With that in mind, think of these small businesses as the borrowers who applied right at the beginning of Wave 2 of the Paycheck Protection Program. They likely applied for a PPP loan near the end of April and were easily able to get approved for about $150,000.

In this scenario, the small business thought this was “free money” and began to use it as such. However, as they neared the end of their 8-week covered period they started to do the math and realized things might not have gone as planned.

They might have only utilized about 50 percent of their PPP loan on payroll and, while they technically have their documents in order to apply for forgiveness now, they would really benefit from taking advantage of the new, 24-week covered period that was implemented by the PPP Flexibility Act.

The challenge here is: What do lenders do when a borrower is asking to do something that is not in their best interest?

For example, what happens if the business described above walks in and asks to apply for forgiveness now, when you know they’ll only get about 50 percent forgiven and that they have a better shot at 100 percent forgiveness if they wait and apply later on.

Generally, you don’t want a customer coming back and blaming you for a bad decision, so it’s best to tell them to hold off—unless of course they’re really pushing you. That’s the general consensus we’ve received from our customers while talking on this scenario. We also learned from our banks and credit unions that this type of customer will likely represent the largest portion of Forgiveness customers and therefore lenders really need to plan around this scenario.

The Sole Proprietors Late to the Program

Finally, we can’t talk about PPP Forgiveness scenarios without talking about Sole Proprietors and the one-person businesses they run.

In the modern “Gig Economy” lenders are likely seeing more sole proprietors than ever before, and it’s part of the reason Congress was conscious not to leave these businesses out of the PPP.

However, sole proprietors did have to wait for their turn to apply and because of that these borrowers likely didn’t come into the program until recently, or are even still applying for loans to this day.

A pretty typical example of a sole proprietorship is one that was only approved for about $40,000, they don’t have access to a CPA, and they probably won’t even get their funds until this month.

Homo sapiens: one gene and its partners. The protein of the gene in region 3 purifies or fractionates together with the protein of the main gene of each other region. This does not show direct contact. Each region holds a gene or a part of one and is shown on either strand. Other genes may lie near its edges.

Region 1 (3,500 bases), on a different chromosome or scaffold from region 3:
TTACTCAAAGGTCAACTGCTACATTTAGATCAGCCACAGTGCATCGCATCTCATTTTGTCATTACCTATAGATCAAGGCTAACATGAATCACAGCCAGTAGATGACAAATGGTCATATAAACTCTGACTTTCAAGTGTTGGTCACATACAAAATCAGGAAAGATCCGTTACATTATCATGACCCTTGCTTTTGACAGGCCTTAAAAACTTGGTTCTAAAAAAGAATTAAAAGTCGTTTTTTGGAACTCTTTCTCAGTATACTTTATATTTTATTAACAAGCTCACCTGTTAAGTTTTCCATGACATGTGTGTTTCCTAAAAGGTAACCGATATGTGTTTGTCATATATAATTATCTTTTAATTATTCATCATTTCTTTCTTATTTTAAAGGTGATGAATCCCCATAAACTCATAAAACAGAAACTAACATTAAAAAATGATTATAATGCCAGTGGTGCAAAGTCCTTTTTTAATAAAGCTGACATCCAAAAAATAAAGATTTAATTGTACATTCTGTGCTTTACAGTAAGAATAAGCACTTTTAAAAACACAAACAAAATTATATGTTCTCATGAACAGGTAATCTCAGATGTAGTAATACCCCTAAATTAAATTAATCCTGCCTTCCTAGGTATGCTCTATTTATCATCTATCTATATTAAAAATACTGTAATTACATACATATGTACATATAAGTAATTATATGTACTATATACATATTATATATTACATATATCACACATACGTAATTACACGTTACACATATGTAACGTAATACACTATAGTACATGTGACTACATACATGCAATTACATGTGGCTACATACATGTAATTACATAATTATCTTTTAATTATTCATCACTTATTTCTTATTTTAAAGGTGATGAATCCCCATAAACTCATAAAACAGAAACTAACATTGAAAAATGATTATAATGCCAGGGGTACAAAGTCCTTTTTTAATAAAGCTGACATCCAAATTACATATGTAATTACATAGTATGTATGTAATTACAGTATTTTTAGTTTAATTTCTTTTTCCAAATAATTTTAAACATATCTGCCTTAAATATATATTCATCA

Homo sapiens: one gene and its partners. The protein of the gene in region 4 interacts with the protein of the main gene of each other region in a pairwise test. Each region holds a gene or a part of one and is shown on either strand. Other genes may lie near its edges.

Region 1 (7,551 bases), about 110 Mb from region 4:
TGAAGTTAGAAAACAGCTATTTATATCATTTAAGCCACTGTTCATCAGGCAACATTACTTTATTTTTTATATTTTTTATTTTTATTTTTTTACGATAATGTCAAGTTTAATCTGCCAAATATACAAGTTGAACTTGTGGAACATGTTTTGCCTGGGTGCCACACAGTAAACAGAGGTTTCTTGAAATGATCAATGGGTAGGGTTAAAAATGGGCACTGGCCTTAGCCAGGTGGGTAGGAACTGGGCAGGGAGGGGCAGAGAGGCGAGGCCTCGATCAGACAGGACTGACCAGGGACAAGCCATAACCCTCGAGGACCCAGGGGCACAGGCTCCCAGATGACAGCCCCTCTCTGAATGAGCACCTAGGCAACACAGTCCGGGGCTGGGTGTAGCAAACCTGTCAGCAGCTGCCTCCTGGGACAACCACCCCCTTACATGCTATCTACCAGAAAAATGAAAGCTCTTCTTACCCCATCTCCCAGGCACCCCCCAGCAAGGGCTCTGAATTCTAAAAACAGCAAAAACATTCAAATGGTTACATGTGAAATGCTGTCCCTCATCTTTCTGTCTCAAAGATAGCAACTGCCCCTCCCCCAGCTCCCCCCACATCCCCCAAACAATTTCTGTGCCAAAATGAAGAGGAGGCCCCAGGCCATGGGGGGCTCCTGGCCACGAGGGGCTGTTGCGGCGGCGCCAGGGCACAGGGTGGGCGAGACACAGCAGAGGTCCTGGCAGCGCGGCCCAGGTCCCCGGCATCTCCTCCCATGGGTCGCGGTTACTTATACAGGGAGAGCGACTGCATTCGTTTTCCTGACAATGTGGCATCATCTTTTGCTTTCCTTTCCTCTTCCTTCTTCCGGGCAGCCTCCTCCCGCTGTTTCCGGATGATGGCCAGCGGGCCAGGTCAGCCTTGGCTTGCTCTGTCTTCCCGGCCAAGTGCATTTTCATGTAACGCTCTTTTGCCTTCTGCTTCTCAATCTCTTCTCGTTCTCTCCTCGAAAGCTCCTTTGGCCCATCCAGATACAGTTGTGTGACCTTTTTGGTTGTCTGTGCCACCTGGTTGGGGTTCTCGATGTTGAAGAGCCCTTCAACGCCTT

Given they run the smallest of small businesses, these borrowers are primarily focused on saving their businesses from the Covid-19 Pandemic than they are about the terms of their PPP loan. Further, given that many of these loans are new and likely subject to the new terms as outlined under the PPP Flexibility Act, these borrowers might not have to make the first payments on their PPP loan until October 2021.

With a deadline that far in advance and given the pressures they’re facing in their business, most of these borrowers won’t be applying for Forgiveness for some time. Further, given their limited resources and lack of access to CPAs, they’ll likely need the most guidance and handholding out of any other kind of customer. Banks and credit unions need to prepare for these borrowers as they’ll likely take up the most resources and have the longest forgiveness timeline.

Managing the Demand for Paycheck Protection Program Forgiveness

As we’ve mentioned previously on this blog, Forgiveness is not the same beast as PPP lending was—but it still presents it’s own unique challenges.

While lenders won’t need to prepare for a crush in demand like they did for PPP originations, they will need to figure out how to handle a rolling demand, with unpredictable spikes, that lasts for upwards of two years. Lenders also need to find ways to manage these PPP customers, not only through that length of time, but through a recession. This is the topic we’ll be diving into more during our next Insights Session with lenders on Friday at 1pm ET.

Register to join us for the conversation here.